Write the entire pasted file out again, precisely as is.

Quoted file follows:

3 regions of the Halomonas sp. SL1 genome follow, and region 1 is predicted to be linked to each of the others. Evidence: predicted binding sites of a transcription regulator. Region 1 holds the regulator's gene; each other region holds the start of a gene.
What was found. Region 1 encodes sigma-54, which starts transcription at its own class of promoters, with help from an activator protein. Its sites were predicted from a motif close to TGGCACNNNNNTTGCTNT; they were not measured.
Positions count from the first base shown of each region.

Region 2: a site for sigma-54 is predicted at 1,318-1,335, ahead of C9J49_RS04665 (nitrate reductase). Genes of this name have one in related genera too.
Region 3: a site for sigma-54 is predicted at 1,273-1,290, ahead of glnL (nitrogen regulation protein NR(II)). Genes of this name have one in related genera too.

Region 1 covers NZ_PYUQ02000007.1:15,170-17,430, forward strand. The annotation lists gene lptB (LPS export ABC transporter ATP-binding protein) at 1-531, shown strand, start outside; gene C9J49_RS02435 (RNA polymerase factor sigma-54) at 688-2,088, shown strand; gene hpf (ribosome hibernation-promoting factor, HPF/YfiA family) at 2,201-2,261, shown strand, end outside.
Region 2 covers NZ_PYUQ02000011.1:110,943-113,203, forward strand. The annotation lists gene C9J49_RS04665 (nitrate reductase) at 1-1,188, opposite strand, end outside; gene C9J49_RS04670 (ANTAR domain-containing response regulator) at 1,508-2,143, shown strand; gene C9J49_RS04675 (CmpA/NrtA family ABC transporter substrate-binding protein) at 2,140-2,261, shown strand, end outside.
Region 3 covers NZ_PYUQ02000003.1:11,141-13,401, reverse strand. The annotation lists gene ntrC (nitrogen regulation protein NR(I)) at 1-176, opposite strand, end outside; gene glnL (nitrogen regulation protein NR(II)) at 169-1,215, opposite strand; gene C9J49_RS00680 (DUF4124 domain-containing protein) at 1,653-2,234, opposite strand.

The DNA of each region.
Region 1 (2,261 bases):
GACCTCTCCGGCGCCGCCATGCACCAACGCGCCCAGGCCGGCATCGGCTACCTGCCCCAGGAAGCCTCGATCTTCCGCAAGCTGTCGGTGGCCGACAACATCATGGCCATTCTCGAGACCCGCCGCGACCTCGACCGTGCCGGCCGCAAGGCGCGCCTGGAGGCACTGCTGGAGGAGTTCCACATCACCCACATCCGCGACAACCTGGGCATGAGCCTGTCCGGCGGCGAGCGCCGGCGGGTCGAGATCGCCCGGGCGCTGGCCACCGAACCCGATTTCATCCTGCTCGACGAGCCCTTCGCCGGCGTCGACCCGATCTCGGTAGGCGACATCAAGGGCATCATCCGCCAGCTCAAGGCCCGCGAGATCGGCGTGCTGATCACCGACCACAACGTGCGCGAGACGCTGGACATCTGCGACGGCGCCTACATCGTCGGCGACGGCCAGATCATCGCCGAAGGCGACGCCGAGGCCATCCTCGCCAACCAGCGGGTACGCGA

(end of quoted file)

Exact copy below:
3 regions of the Halomonas sp. SL1 genome follow, and region 1 is predicted to be linked to each of the others. Evidence: predicted binding sites of a transcription regulator. Region 1 holds the regulator's gene; each other region holds the start of a gene.
What was found. Region 1 encodes sigma-54, which starts transcription at its own class of promoters, with help from an activator protein. Its sites were predicted from a motif close to TGGCACNNNNNTTGCTNT; they were not measured.
Positions count from the first base shown of each region.

Region 2: a site for sigma-54 is predicted at 1,318-1,335, ahead of C9J49_RS04665 (nitrate reductase). Genes of this name have one in related genera too.
Region 3: a site for sigma-54 is predicted at 1,273-1,290, ahead of glnL (nitrogen regulation protein NR(II)). Genes of this name have one in related genera too.

Region 1 covers NZ_PYUQ02000007.1:15,170-17,430, forward strand. The annotation lists gene lptB (LPS export ABC transporter ATP-binding protein) at 1-531, shown strand, start outside; gene C9J49_RS02435 (RNA polymerase factor sigma-54) at 688-2,088, shown strand; gene hpf (ribosome hibernation-promoting factor, HPF/YfiA family) at 2,201-2,261, shown strand, end outside.
Region 2 covers NZ_PYUQ02000011.1:110,943-113,203, forward strand. The annotation lists gene C9J49_RS04665 (nitrate reductase) at 1-1,188, opposite strand, end outside; gene C9J49_RS04670 (ANTAR domain-containing response regulator) at 1,508-2,143, shown strand; gene C9J49_RS04675 (CmpA/NrtA family ABC transporter substrate-binding protein) at 2,140-2,261, shown strand, end outside.
Region 3 covers NZ_PYUQ02000003.1:11,141-13,401, reverse strand. The annotation lists gene ntrC (nitrogen regulation protein NR(I)) at 1-176, opposite strand, end outside; gene glnL (nitrogen regulation protein NR(II)) at 169-1,215, opposite strand; gene C9J49_RS00680 (DUF4124 domain-containing protein) at 1,653-2,234, opposite strand.

The DNA of each region.
Region 1 (2,261 bases):
GACCTCTCCGGCGCCGCCATGCACCAACGCGCCCAGGCCGGCATCGGCTACCTGCCCCAGGAAGCCTCGATCTTCCGCAAGCTGTCGGTGGCCGACAACATCATGGCCATTCTCGAGACCCGCCGCGACCTCGACCGTGCCGGCCGCAAGGCGCGCCTGGAGGCACTGCTGGAGGAGTTCCACATCACCCACATCCGCGACAACCTGGGCATGAGCCTGTCCGGCGGCGAGCGCCGGCGGGTCGAGATCGCCCGGGCGCTGGCCACCGAACCCGATTTCATCCTGCTCGACGAGCCCTTCGCCGGCGTCGACCCGATCTCGGTAGGCGACATCAAGGGCATCATCCGCCAGCTCAAGGCCCGCGAGATCGGCGTGCTGATCACCGACCACAACGTGCGCGAGACGCTGGACATCTGCGACGGCGCCTACATCGTCGGCGACGGCCAGATCATCGCCGAAGGCGACGCCGAGGCCATCCTCGCCAACCAGCGGGTACGCGA